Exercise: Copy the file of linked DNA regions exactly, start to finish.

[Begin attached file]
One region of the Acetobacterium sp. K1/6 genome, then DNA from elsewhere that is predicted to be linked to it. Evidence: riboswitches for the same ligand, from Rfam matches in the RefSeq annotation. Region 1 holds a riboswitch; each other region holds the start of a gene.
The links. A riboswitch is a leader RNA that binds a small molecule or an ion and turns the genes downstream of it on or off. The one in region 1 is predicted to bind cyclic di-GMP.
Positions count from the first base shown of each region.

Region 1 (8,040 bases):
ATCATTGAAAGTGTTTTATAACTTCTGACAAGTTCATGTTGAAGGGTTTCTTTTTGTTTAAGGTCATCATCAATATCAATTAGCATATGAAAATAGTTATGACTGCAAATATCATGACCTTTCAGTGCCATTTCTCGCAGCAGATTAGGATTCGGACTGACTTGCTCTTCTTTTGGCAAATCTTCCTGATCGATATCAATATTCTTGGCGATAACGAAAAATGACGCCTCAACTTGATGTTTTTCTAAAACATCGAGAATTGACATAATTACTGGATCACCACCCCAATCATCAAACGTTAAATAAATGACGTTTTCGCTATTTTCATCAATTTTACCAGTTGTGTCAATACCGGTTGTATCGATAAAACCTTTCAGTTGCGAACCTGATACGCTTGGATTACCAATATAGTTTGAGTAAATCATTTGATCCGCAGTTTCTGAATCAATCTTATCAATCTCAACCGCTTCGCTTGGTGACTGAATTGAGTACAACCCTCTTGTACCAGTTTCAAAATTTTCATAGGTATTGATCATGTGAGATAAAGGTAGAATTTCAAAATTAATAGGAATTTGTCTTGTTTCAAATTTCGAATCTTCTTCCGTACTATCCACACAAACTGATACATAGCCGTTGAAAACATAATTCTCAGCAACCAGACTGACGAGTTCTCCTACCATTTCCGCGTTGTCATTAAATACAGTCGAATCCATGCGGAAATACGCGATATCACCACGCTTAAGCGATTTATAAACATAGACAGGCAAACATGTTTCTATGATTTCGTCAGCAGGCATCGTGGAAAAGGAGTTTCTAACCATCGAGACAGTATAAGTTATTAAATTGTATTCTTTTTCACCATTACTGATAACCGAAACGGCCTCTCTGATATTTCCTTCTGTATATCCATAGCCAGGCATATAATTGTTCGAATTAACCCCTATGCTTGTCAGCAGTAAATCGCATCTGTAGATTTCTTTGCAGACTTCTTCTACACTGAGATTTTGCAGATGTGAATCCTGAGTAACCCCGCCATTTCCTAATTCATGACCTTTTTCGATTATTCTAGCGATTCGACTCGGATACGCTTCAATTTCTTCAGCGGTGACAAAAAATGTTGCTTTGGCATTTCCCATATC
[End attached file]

One region of the Acetobacterium sp. K1/6 genome, then DNA from elsewhere that is predicted to be linked to it. Evidence: riboswitches for the same ligand, from Rfam matches in the RefSeq annotation. Region 1 holds a riboswitch; each other region holds the start of a gene.
The links. A riboswitch is a leader RNA that binds a small molecule or an ion and turns the genes downstream of it on or off. The one in region 1 is predicted to bind cyclic di-GMP.
Positions count from the first base shown of each region.

Region 1 (8,040 bases):
ATCATTGAAAGTGTTTTATAACTTCTGACAAGTTCATGTTGAAGGGTTTCTTTTTGTTTAAGGTCATCATCAATATCAATTAGCATATGAAAATAGTTATGACTGCAAATATCATGACCTTTCAGTGCCATTTCTCGCAGCAGATTAGGATTCGGACTGACTTGCTCTTCTTTTGGCAAATCTTCCTGATCGATATCAATATTCTTGGCGATAACGAAAAATGACGCCTCAACTTGATGTTTTTCTAAAACATCGAGAATTGACATAATTACTGGATCACCACCCCAATCATCAAACGTTAAATAAATGACGTTTTCGCTATTTTCATCAATTTTACCAGTTGTGTCAATACCGGTTGTATCGATAAAACCTTTCAGTTGCGAACCTGATACGCTTGGATTACCAATATAGTTTGAGTAAATCATTTGATCCGCAGTTTCTGAATCAATCTTATCAATCTCAACCGCTTCGCTTGGTGACTGAATTGAGTACAACCCTCTTGTACCAGTTTCAAAATTTTCATAGGTATTGATCATGTGAGATAAAGGTAGAATTTCAAAATTAATAGGAATTTGTCTTGTTTCAAATTTCGAATCTTCTTCCGTACTATCCACACAAACTGATACATAGCCGTTGAAAACATAATTCTCAGCAACCAGACTGACGAGTTCTCCTACCATTTCCGCGTTGTCATTAAATACAGTCGAATCCATGCGGAAATACGCGATATCACCACGCTTAAGCGATTTATAAACATAGACAGGCAAACATGTTTCTATGATTTCGTCAGCAGGCATCGTGGAAAAGGAGTTTCTAACCATCGAGACAGTATAAGTTATTAAATTGTATTCTTTTTCACCATTACTGATAACCGAAACGGCCTCTCTGATATTTCCTTCTGTATATCCATAGCCAGGCATATAATTGTTCGAATTAACCCCTATGCTTGTCAGCAGTAAATCGCATCTGTAGATTTCTTTGCAGACTTCTTCTACACTGAGATTTTGCAGATGTGAATCCTGAGTAACCCCGCCATTTCCTAATTCATGACCTTTTTCGATTATTCTAGCGATTCGACTCGGATACGCTTCAATTTCTTCAGCGGTGACAAAAAATGTTGCTTTGGCATTTCCCATATC